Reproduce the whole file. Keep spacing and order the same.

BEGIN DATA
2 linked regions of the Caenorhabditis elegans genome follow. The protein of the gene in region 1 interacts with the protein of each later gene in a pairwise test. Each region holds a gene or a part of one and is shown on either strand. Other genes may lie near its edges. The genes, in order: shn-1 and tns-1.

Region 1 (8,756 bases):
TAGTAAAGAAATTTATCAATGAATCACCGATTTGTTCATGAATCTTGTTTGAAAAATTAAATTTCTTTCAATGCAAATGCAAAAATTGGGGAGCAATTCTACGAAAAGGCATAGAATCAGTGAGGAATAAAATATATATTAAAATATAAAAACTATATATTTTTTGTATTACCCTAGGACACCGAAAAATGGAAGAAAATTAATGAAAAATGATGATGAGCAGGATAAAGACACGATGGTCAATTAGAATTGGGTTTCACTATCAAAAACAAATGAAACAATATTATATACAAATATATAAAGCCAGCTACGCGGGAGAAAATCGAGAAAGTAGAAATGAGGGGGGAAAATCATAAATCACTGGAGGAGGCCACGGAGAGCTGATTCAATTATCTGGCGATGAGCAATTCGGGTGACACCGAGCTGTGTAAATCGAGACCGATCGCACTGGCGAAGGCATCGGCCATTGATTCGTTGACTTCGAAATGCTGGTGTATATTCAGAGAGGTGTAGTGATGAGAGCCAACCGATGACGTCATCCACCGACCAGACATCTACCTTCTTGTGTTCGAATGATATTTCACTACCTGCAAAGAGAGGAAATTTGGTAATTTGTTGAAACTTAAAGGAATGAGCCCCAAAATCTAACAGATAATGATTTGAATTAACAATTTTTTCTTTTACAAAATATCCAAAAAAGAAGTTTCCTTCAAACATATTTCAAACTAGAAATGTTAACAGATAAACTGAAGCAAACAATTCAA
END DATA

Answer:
2 linked regions of the Caenorhabditis elegans genome follow. The protein of the gene in region 1 interacts with the protein of each later gene in a pairwise test. Each region holds a gene or a part of one and is shown on either strand. Other genes may lie near its edges. The genes, in order: shn-1 and tns-1.

Region 1 (8,756 bases):
TAGTAAAGAAATTTATCAATGAATCACCGATTTGTTCATGAATCTTGTTTGAAAAATTAAATTTCTTTCAATGCAAATGCAAAAATTGGGGAGCAATTCTACGAAAAGGCATAGAATCAGTGAGGAATAAAATATATATTAAAATATAAAAACTATATATTTTTTGTATTACCCTAGGACACCGAAAAATGGAAGAAAATTAATGAAAAATGATGATGAGCAGGATAAAGACACGATGGTCAATTAGAATTGGGTTTCACTATCAAAAACAAATGAAACAATATTATATACAAATATATAAAGCCAGCTACGCGGGAGAAAATCGAGAAAGTAGAAATGAGGGGGGAAAATCATAAATCACTGGAGGAGGCCACGGAGAGCTGATTCAATTATCTGGCGATGAGCAATTCGGGTGACACCGAGCTGTGTAAATCGAGACCGATCGCACTGGCGAAGGCATCGGCCATTGATTCGTTGACTTCGAAATGCTGGTGTATATTCAGAGAGGTGTAGTGATGAGAGCCAACCGATGACGTCATCCACCGACCAGACATCTACCTTCTTGTGTTCGAATGATATTTCACTACCTGCAAAGAGAGGAAATTTGGTAATTTGTTGAAACTTAAAGGAATGAGCCCCAAAATCTAACAGATAATGATTTGAATTAACAATTTTTTCTTTTACAAAATATCCAAAAAAGAAGTTTCCTTCAAACATATTTCAAACTAGAAATGTTAACAGATAAACTGAAGCAAACAATTCAA